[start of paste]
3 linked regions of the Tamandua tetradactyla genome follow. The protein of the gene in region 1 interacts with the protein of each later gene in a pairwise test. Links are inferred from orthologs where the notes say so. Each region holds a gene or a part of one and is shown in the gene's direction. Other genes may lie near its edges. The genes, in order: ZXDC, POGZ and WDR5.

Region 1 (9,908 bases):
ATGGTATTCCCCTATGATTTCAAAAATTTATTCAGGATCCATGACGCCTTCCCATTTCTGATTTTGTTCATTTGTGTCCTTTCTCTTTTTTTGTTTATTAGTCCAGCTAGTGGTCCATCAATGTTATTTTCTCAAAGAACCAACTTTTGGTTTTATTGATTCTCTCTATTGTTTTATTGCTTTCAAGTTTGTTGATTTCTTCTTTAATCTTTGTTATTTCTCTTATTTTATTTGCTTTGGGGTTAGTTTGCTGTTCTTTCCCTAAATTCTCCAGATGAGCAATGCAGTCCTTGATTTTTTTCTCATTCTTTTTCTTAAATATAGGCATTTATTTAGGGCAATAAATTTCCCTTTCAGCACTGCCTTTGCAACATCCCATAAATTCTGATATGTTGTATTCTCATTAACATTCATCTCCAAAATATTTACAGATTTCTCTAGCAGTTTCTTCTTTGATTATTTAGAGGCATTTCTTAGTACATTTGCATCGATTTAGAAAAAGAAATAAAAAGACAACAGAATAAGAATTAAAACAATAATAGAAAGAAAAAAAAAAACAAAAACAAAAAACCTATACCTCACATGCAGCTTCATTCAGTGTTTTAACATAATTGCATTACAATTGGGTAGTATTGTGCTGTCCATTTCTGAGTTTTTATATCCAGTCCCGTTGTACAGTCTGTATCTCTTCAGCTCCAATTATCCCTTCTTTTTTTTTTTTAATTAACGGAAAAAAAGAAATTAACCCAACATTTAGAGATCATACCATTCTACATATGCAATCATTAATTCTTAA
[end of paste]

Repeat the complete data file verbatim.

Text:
3 linked regions of the Tamandua tetradactyla genome follow. The protein of the gene in region 1 interacts with the protein of each later gene in a pairwise test. Links are inferred from orthologs where the notes say so. Each region holds a gene or a part of one and is shown in the gene's direction. Other genes may lie near its edges. The genes, in order: ZXDC, POGZ and WDR5.

Region 1 (9,908 bases):
ATGGTATTCCCCTATGATTTCAAAAATTTATTCAGGATCCATGACGCCTTCCCATTTCTGATTTTGTTCATTTGTGTCCTTTCTCTTTTTTTGTTTATTAGTCCAGCTAGTGGTCCATCAATGTTATTTTCTCAAAGAACCAACTTTTGGTTTTATTGATTCTCTCTATTGTTTTATTGCTTTCAAGTTTGTTGATTTCTTCTTTAATCTTTGTTATTTCTCTTATTTTATTTGCTTTGGGGTTAGTTTGCTGTTCTTTCCCTAAATTCTCCAGATGAGCAATGCAGTCCTTGATTTTTTTCTCATTCTTTTTCTTAAATATAGGCATTTATTTAGGGCAATAAATTTCCCTTTCAGCACTGCCTTTGCAACATCCCATAAATTCTGATATGTTGTATTCTCATTAACATTCATCTCCAAAATATTTACAGATTTCTCTAGCAGTTTCTTCTTTGATTATTTAGAGGCATTTCTTAGTACATTTGCATCGATTTAGAAAAAGAAATAAAAAGACAACAGAATAAGAATTAAAACAATAATAGAAAGAAAAAAAAAAACAAAAACAAAAAACCTATACCTCACATGCAGCTTCATTCAGTGTTTTAACATAATTGCATTACAATTGGGTAGTATTGTGCTGTCCATTTCTGAGTTTTTATATCCAGTCCCGTTGTACAGTCTGTATCTCTTCAGCTCCAATTATCCCTTCTTTTTTTTTTTTAATTAACGGAAAAAAAGAAATTAACCCAACATTTAGAGATCATACCATTCTACATATGCAATCATTAATTCTTAA